(Nanowerk News) The “nothing” (empty space) feature of porous soft materials is the basis of their properties and applications, and has been the focus of study for many years. Now, researchers from Japan have solved a long-standing conundrum of these materials that will accelerate research and development, and increase their utility in practical devices.
In a study recently published in Proceedings of the National Academy of Sciences (“Elastic heterogeneity governs asymmetric adsorption-desorption in soft porous crystals”), researchers from the Institute of Industrial Science, The University of Tokyo have revealed the importance of a physical property—elastic heterogeneity—in tuning the molecular adsorption/desorption properties of a general class of soft porous materials: metal-organic frameworks (MOFs).
MOFs, a focus of research since the 1990s, are sponge-like materials. They are highly tunable, meaning that their size, shape, and composition can be changed by changing the metal ions and organic connectors used to make them. This adjustment can eventually change its properties, such as mechanical flexibility. In addition, after adsorbing molecules (known as guests), the MOF crystal structure (known as host) can undergo non-uniform shape changes known as elastic heterogeneity. The resulting stimulus-responsiveness and guest adsorption selectivity of MOFs have led to many applications, such as sensors, supercapacitors, and drug delivery devices.
To improve advanced MOF designs, researchers have long sought to understand the relationship between the macroscopic properties of elasticity and the corresponding microscopic host-guest interactions. Gaining such an understanding by computational simulation is a problem researchers are looking to tackle.
“Our simplified statistical mechanical model reveals the role of guest adsorption and desorption in elastic heterogeneity,” explains Kota Mitsumoto, lead author of the study. “We mathematically relate lattice expansion and contraction to the energetics and thermodynamics of the host-guest interaction.”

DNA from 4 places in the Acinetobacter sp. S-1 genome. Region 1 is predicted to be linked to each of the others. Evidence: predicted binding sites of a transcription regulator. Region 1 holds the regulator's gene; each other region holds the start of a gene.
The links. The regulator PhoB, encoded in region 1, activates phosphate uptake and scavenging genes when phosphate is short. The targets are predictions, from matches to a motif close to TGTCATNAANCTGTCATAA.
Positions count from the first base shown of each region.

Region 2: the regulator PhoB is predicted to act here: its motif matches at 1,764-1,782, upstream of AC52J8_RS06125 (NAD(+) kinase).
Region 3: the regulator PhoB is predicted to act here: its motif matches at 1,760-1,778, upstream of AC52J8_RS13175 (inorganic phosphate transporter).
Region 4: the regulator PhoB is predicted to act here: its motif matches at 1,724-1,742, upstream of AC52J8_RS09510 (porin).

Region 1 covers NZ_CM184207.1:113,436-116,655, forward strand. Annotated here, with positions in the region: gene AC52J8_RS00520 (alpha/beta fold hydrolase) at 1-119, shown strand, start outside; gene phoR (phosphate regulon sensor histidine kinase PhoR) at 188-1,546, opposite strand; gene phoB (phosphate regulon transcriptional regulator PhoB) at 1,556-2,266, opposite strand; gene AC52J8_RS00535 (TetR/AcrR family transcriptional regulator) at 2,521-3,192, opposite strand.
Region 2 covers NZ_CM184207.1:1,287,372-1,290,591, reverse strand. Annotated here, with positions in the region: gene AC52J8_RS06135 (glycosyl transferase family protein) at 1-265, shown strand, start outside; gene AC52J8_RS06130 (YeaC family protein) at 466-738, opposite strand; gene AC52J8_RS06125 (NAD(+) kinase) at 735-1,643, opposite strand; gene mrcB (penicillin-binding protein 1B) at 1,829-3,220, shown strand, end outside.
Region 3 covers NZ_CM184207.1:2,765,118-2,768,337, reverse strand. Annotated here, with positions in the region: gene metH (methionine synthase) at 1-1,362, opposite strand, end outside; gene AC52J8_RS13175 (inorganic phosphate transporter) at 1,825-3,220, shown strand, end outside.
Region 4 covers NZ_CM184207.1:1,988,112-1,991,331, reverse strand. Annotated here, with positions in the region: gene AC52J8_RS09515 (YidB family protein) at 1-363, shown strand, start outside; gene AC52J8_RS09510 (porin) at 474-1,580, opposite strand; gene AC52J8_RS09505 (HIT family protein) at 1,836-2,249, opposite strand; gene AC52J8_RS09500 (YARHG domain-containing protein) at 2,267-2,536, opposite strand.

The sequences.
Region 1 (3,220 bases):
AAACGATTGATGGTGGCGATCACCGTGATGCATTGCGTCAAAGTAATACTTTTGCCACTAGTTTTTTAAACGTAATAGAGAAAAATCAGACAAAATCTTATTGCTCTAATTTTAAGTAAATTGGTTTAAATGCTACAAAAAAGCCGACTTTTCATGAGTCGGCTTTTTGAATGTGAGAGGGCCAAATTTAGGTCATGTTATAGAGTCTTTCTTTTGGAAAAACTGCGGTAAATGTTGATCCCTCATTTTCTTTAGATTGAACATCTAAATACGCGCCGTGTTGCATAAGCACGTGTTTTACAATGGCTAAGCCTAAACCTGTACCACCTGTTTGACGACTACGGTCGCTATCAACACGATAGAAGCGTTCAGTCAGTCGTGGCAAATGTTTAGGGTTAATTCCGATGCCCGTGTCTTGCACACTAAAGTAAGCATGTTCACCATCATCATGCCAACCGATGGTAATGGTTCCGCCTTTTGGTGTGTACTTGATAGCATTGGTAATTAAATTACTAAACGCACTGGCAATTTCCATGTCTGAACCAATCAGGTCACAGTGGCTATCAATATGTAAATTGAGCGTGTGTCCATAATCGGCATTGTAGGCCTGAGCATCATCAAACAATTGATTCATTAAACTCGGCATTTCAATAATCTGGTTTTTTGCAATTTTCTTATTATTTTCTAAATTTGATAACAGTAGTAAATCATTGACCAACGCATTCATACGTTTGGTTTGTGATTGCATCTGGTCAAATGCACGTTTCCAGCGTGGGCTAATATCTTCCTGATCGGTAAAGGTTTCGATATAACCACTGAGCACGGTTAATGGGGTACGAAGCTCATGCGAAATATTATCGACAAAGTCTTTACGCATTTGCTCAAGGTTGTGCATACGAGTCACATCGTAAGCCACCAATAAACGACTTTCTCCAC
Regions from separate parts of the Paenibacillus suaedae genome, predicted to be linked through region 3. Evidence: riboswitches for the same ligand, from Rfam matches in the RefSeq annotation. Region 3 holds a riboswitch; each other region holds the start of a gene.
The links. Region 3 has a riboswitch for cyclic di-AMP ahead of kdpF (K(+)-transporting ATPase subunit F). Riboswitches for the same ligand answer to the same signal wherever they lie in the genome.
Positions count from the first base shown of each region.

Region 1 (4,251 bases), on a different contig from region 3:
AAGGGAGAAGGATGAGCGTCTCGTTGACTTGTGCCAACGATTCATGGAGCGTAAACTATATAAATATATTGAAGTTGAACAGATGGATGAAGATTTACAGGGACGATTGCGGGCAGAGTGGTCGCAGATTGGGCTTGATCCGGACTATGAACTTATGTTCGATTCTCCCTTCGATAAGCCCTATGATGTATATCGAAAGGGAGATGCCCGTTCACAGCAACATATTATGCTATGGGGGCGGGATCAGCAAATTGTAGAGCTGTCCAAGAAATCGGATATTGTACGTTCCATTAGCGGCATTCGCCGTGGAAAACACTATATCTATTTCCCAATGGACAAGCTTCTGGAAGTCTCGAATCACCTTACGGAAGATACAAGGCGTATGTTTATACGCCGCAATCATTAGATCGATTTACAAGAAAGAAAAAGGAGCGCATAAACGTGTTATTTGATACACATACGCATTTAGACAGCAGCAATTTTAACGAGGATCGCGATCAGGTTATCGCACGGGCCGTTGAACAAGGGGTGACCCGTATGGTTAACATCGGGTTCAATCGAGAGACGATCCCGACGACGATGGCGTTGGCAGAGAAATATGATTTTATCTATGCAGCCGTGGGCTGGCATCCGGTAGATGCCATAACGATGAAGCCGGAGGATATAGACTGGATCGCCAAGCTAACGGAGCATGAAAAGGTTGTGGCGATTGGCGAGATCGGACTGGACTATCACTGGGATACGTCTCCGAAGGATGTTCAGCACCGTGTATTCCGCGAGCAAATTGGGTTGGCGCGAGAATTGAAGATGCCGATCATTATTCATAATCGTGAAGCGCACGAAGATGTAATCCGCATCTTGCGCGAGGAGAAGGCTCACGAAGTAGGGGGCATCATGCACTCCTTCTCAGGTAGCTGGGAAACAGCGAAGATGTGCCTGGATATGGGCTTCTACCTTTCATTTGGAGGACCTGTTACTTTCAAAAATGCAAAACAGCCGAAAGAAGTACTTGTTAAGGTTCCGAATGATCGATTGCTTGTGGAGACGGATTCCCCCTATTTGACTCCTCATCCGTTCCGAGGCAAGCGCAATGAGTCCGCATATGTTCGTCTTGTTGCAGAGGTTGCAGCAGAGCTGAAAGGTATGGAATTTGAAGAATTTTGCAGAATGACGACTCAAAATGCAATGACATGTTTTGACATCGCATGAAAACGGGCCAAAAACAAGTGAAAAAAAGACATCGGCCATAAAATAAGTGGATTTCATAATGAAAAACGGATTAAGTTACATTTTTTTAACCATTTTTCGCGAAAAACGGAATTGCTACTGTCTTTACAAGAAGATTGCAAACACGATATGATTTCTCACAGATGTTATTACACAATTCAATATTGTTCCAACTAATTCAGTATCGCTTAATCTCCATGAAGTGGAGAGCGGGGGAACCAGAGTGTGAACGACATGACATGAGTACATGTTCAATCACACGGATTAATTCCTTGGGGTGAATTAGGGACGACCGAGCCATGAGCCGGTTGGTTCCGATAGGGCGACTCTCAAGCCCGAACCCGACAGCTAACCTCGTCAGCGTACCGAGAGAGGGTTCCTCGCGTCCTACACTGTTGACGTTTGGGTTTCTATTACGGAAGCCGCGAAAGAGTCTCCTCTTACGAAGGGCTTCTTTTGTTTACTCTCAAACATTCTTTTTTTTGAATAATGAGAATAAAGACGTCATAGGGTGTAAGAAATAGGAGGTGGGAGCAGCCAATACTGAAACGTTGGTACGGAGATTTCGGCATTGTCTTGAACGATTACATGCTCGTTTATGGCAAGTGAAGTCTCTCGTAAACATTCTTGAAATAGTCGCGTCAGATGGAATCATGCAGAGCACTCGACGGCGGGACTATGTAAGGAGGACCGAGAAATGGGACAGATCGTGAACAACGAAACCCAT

The simulation focuses on two domain classes, which are the compositional regions in MOF: adsorbed guests, which are more difficult; and absorbed by the guest, which is softer. The researchers’ main result is that the shape of these domains depends on the differences in elastic stiffness between domains. Guest adsorption is associated with compact domains, while guest desorption is associated with flattened domains.
“We deduce the entropic and energetic contributions to the transition between guest adsorption and desorption,” said Kyohei Takae, senior author. “Thus, we provide physicochemical insight into the origin of elastic heterogeneity in MOFs and analogous materials.”
This work has applications for imparting targeted properties to soft porous materials. For example, compact domains can facilitate robust guest confinement, and thus applications such as gas storage. Alternatively, flattened domains can increase the surface area of the MOF, and thus facilitate chemical reactions. Sensors and many other stimulus-responsive materials will benefit from this insight.